Home is where the heart is… A key fund: case study
Published: 15th November 2019
Organisation: Investing in Children
Total invested: £150,000
Stuart was brought up in the care system from the age of three; his mum an addict, his father abroad. “I got moved from care home to care home, to foster placements, getting beat up - all the horrible stories you hear happened to me in some shape or form.” Stuart joined the Armed Forces then went on to work up the ranks in business, running a major Plc with 2,000 employees, setting up his own successful businesses.
His business savvy chimed with Liam Cairn’s mission to make IiC less reliant on grants. A social worker by trade, Liam became the first director of IiC in the mid-90s. “Young people weren’t doing well, so we decided to take a new approach,” Liam said. “To see children as citizens with rights; quite a radical idea for 1997.”
It became a Community Interest Company in 2012 in the wake of government austerity measures. “There’s a huge representation of kids with care experience in the prison and the homelessness populations, so we know about the universal poor outcomes for children who grow up in the care system,” Liam said. “If we can create stability for young people, you create the possibility of them going on to be successful adults and citizens.” Key Fund invested £125k loan and £25k grant and introduced Unity Trust Bank to provide a mortgage, allowing them to purchase a 10-bed property in Sunderland.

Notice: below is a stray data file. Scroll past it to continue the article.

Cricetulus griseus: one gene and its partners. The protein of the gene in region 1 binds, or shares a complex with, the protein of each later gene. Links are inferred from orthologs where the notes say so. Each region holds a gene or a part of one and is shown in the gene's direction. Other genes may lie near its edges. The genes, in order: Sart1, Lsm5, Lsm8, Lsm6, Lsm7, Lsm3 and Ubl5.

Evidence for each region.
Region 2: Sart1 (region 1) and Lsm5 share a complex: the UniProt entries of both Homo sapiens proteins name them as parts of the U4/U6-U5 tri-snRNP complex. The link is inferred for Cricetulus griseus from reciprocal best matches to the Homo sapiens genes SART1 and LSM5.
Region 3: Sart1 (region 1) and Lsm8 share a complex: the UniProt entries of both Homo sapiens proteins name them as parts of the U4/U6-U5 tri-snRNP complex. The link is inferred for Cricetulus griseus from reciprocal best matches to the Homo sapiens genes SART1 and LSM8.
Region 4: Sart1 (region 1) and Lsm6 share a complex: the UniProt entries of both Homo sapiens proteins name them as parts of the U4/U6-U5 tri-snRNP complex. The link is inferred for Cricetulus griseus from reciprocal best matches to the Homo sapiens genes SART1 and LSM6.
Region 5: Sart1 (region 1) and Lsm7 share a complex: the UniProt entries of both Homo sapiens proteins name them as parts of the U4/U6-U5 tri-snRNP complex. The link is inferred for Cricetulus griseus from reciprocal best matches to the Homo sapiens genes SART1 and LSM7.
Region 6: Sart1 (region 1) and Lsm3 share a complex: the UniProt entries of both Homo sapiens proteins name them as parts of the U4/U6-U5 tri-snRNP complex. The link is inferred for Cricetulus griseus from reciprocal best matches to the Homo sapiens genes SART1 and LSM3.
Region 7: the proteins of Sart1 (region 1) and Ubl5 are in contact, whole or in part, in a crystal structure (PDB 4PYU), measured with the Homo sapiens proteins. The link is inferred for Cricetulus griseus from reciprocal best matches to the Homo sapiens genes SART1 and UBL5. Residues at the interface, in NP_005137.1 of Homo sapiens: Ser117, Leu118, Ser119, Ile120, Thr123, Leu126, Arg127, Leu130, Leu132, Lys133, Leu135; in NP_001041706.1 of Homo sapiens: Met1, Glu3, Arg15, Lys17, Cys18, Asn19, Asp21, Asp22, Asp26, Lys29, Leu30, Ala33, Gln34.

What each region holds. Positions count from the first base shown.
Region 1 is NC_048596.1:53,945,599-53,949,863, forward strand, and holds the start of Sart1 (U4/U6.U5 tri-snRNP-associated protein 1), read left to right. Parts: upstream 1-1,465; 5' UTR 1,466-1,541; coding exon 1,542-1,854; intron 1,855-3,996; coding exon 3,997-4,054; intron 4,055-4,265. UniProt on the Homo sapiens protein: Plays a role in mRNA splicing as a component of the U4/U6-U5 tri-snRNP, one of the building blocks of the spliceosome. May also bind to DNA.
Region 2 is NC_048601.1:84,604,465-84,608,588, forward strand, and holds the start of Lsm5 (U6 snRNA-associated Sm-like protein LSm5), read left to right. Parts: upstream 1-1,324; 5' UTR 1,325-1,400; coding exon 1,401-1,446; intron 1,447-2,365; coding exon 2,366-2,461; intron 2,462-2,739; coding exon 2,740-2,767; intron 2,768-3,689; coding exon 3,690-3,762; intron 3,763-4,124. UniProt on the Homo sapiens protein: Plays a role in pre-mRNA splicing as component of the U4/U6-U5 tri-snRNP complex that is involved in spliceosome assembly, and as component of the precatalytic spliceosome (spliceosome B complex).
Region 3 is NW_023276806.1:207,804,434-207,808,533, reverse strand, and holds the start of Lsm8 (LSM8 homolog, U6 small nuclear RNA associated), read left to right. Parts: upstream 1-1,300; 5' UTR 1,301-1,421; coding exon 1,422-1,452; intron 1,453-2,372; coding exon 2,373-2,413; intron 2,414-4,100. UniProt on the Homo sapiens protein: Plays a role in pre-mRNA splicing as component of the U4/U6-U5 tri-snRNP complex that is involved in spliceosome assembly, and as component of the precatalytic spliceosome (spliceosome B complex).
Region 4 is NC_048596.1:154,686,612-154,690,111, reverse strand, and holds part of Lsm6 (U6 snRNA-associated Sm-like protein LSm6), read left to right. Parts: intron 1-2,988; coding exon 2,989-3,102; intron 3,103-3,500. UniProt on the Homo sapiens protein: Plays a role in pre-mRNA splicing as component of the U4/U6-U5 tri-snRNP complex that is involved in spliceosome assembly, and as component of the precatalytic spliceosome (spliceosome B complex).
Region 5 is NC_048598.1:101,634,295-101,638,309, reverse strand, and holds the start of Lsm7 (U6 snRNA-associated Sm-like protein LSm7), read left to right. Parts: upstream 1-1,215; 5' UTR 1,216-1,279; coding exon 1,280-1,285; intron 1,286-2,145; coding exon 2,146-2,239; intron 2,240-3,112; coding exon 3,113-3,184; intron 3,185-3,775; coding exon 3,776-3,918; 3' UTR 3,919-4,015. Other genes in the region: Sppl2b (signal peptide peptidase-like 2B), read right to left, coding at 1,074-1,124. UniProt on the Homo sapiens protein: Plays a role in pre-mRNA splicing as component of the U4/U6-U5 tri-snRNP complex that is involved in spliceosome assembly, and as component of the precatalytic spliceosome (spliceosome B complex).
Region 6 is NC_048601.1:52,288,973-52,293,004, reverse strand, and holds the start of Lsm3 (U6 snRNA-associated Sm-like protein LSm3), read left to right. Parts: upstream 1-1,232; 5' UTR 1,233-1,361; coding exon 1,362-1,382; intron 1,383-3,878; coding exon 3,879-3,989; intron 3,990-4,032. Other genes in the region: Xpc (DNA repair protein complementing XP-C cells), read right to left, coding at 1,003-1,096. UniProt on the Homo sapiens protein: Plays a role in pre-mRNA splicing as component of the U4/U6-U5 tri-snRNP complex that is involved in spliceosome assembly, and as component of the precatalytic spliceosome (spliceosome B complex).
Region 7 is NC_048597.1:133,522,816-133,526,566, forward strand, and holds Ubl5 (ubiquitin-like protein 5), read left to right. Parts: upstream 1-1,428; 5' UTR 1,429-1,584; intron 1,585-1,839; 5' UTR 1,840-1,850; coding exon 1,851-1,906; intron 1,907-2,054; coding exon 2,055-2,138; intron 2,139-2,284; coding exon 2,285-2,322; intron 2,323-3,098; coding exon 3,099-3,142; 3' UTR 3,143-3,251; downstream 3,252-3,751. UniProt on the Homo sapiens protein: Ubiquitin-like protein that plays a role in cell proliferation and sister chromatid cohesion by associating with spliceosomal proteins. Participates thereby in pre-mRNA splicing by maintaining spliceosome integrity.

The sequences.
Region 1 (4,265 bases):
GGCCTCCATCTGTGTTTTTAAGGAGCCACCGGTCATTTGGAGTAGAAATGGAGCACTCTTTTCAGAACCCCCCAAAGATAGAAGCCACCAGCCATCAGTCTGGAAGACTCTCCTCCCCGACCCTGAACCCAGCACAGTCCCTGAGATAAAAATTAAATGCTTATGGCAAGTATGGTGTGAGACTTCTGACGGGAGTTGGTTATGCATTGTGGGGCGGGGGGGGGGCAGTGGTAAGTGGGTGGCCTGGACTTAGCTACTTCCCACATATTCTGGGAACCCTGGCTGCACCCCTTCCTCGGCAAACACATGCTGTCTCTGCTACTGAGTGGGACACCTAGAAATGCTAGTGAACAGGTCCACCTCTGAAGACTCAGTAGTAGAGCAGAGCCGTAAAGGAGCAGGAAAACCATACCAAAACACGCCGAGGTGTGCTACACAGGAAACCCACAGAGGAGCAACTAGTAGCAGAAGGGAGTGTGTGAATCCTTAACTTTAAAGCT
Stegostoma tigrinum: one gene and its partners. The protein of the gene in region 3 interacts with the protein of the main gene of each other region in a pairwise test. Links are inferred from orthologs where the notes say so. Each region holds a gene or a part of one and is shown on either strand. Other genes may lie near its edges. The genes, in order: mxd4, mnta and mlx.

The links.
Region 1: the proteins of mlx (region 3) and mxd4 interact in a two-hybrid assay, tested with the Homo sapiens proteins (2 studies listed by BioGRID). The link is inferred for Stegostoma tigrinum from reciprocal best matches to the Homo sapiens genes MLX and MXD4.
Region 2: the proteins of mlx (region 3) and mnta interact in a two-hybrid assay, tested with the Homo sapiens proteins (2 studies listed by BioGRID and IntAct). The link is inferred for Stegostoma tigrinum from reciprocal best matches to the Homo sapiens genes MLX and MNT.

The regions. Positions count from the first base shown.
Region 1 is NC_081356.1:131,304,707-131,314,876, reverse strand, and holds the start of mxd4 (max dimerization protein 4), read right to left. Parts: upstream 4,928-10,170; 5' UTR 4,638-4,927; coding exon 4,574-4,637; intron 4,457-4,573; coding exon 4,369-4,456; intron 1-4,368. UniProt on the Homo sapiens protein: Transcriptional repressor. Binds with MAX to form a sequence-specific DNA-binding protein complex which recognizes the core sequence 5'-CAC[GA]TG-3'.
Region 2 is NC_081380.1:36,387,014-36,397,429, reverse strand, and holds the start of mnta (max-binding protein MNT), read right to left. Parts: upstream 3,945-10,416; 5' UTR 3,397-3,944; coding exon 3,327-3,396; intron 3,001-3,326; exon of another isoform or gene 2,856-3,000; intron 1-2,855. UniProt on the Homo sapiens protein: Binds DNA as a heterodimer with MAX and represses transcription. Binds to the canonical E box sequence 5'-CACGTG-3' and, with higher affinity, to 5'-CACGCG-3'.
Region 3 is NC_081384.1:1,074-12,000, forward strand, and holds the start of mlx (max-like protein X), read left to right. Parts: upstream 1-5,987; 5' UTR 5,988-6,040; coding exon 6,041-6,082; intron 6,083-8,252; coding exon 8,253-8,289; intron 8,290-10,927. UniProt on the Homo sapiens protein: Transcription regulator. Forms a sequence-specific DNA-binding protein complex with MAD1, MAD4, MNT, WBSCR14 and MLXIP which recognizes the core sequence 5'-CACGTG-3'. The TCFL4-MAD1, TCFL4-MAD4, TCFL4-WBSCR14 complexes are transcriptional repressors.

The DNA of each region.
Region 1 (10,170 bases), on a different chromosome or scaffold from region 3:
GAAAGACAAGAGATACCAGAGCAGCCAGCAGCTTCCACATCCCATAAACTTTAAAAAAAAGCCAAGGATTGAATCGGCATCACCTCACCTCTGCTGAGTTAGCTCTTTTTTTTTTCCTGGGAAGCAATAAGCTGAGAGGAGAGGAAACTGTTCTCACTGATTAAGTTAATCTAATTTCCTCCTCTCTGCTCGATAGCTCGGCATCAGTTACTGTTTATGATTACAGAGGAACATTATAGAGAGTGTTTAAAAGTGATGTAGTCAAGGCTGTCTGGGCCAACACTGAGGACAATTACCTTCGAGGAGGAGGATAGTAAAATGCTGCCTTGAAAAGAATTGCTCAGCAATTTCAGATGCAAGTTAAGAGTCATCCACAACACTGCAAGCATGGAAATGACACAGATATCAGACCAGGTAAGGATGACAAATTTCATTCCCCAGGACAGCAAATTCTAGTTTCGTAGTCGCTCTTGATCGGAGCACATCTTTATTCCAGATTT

The home will care for up to 8 children at a time, putting children’s rights at the heart of its operation. It has generated 12 new full-time jobs and five part-time. Stuart said: “Effectively our point of difference is, what would mum and dad do? Unlike local authorities, we will give these young people a base when they’re going to university, helping out with driving lessons, the key milestones in their life up until the age of 25 and after.” Once the model is proven, the pair believe it will be scale-able. “The children’s home is saying to the kids, you can make a positive contribution to society,” Liam said. “Rather than being identified as a problem or a challenge, we’re going to say you have skills and abilities and experiences that will make a difference to other people’s lives. That’s going to be a really powerful driver, a way that is of benefit to the children and the community; it will have a huge impact.”
This article is featured in Change Makers magazine Issue 1